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The South Asian Times | সাউথ এশিয়ান টাইমস

Exporters were disappointed with BB’s decision to lower cash incentives

Mozidur R Biswas

Published: 09:13, 5 February 2024

Exporters were disappointed with BB’s decision to lower cash incentives

Bangladesh emerged as the world's ninth-poorest nation in 1971 in the world map as an independent country, through a War of Liberation, with a nominal per capita income of only $95, having an infant mortality rate of 210 per 1,000 births, and an average life expectancy of 46.6 years. But the new the country emerged in the South Asian region had to cross lots of challenges during more than five decades under different governments. The new country moved ahead through remarkable transformation, boosting a nominal GDP of $460 billion, Bangladesh now stands as the 35th largest economy globally, with per capita GDP of $2, 765, infant mortality has also drastically declined to 23 deaths per 1,000 births, and life expectancy also soared to 72 years.
There is no denying the fact that Bangladesh, being a promising country, marched ahead in its growth path despite various challenges in line with global changes. After crossing the era as a Least Developed Country (LDC) by the United Nations in 1975, Bangladesh achieved lower-middle-income status in 2015 and is now on track to graduate from the LDC status to emerge as a developing country in 2026 as scheduled.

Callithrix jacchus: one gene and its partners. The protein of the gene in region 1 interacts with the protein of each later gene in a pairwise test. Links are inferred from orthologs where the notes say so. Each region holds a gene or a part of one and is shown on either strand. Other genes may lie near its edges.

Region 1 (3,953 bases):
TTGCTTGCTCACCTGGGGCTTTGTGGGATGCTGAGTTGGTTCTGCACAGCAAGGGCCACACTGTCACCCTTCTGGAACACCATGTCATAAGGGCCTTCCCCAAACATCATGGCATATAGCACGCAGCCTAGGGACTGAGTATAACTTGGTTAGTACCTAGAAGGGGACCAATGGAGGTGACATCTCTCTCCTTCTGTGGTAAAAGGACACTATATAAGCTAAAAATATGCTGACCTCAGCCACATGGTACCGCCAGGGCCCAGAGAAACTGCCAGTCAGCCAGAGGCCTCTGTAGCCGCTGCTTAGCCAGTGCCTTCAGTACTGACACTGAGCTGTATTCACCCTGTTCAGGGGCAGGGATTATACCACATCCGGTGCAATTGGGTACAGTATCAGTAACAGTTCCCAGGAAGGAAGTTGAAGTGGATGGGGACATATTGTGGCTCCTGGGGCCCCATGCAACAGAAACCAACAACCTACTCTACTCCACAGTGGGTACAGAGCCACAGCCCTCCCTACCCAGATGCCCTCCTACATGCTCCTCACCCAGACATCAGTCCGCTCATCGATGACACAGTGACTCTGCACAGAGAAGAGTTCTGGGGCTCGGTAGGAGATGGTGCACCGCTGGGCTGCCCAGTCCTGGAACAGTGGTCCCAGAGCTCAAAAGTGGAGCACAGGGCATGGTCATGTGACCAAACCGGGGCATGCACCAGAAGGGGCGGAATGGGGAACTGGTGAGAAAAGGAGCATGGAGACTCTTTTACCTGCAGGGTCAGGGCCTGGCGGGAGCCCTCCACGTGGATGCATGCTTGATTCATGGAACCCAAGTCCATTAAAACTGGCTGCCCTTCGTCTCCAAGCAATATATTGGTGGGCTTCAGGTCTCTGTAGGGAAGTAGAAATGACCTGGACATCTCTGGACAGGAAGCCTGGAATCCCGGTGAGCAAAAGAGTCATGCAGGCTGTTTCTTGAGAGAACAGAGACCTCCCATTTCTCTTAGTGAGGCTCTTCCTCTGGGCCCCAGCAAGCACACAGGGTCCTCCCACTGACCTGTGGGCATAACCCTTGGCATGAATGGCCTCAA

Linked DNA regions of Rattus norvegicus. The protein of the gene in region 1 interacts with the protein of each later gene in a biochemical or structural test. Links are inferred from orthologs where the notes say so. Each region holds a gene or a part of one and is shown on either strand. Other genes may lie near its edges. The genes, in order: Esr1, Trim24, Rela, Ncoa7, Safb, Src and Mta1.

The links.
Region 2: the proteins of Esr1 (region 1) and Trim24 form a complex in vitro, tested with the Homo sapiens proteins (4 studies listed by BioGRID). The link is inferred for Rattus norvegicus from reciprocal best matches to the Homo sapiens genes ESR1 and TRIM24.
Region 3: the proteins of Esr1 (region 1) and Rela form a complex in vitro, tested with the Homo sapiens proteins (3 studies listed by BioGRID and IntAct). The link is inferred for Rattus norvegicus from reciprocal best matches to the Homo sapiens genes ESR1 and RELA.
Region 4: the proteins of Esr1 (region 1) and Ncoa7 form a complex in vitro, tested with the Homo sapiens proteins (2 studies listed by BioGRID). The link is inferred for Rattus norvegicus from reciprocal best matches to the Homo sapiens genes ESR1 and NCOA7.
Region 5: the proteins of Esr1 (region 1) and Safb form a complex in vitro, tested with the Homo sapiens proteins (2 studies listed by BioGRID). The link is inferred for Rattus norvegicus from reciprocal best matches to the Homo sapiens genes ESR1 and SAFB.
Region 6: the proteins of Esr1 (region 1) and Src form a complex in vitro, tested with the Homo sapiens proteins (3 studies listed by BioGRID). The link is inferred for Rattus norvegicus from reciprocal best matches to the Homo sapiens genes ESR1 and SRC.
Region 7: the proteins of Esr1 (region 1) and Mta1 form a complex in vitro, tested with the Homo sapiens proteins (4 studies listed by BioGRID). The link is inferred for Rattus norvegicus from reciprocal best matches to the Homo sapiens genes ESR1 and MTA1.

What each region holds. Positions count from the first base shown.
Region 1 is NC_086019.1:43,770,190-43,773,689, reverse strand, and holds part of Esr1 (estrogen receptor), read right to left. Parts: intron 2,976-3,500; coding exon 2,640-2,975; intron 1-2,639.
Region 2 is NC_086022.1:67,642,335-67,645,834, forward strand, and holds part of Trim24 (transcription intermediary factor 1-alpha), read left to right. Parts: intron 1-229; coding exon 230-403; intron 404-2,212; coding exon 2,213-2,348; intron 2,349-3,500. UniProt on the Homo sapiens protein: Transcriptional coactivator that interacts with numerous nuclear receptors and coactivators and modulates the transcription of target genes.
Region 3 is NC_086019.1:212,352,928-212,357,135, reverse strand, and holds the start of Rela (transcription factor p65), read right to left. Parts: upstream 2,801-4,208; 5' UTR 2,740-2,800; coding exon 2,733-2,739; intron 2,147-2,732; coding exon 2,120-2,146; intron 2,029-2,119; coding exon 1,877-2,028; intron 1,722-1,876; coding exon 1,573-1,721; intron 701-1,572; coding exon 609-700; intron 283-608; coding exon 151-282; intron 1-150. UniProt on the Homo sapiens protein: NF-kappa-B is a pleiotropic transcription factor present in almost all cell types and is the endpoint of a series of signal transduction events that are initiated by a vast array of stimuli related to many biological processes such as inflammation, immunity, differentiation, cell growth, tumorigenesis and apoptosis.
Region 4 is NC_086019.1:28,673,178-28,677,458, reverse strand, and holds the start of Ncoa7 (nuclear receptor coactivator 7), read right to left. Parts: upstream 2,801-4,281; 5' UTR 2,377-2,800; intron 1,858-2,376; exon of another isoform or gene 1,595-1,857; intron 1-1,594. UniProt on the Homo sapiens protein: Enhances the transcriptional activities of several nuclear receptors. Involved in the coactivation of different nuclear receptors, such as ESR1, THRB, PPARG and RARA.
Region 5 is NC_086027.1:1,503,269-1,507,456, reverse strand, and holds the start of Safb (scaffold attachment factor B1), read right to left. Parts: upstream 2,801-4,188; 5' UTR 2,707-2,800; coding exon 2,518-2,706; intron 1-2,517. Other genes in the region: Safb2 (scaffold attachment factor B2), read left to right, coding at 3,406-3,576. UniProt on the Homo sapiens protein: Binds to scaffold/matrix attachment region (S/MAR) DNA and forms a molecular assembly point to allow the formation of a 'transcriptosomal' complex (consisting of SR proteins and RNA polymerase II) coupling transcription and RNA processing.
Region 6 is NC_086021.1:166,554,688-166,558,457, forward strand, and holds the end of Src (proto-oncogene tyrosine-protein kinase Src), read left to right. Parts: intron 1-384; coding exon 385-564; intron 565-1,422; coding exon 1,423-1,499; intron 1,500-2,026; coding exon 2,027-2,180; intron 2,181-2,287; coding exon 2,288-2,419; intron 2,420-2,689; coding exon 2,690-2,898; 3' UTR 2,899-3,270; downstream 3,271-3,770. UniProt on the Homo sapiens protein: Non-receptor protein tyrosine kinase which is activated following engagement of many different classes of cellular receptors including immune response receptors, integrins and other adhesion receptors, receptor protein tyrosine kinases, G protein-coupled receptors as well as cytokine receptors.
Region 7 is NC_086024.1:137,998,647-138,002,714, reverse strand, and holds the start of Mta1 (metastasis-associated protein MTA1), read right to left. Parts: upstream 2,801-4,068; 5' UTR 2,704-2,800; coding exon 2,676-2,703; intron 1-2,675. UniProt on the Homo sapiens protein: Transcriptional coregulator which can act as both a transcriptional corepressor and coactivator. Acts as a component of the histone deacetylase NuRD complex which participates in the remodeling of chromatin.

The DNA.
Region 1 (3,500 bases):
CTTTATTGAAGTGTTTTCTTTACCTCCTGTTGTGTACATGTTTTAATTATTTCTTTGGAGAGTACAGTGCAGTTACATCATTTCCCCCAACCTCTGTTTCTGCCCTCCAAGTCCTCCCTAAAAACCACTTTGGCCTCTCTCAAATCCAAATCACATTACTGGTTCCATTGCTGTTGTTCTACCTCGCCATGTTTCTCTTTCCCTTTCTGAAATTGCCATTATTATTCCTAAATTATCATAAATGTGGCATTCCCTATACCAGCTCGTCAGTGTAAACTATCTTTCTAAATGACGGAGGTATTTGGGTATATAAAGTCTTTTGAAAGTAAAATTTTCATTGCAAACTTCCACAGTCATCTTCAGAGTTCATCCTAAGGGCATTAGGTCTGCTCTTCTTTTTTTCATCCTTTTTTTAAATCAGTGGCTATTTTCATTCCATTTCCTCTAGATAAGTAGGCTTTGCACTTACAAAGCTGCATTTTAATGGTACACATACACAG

Bangladesh has been enjoying cash incentives as export subsidies by the World Trade Organisation (WTO).  But, when a least-developed country (LDC) becomes a developing nation, as per WTO’s policy, it can't continue to enjoy the same cash assistance as soon as the country emerges as a developing nation. In line with WTO’s policy guidelines to this effect, the Bangladesh Bank being the country's central bank has decided to cut the export subsidy for almost all sectors to reduce the pressures on the country's coffers and as such has to bring down the export subsidy rates gradually. Because, the country can hardly provide such subsidies to the exporters of varied categories, as our country is scheduled to emerge as a developing nation, in 2026.
Exporters are not happy to hear about the policy change of the country's central bank. Country’s exporters have already expressed sheer disappointment over BB’s policy change as regards ongoing incentives, saying the export will be hit hard, if the government continues to follow the policy strictly. The policy change has been launched when the Bangladesh currency has lost its value by about 30 percent in the past two years against the US dollar.
Meanwhile, prominent economists and financial analysts of the country, in their immediate reactions, welcomed the move, as Bangladesh used to give such cash assistance ranging from 1 percent to 20 percent on export earnings in order to encourage exporters in the best interest of the national economy. They viewed, the facility was allowed to the exporters, to make them more competitive in international markets, with a view to raising the income from the biggest foreign currency earning sector. The analysts reported to have lauded the government's move to cut the facility to the exporters under the changed circumstances.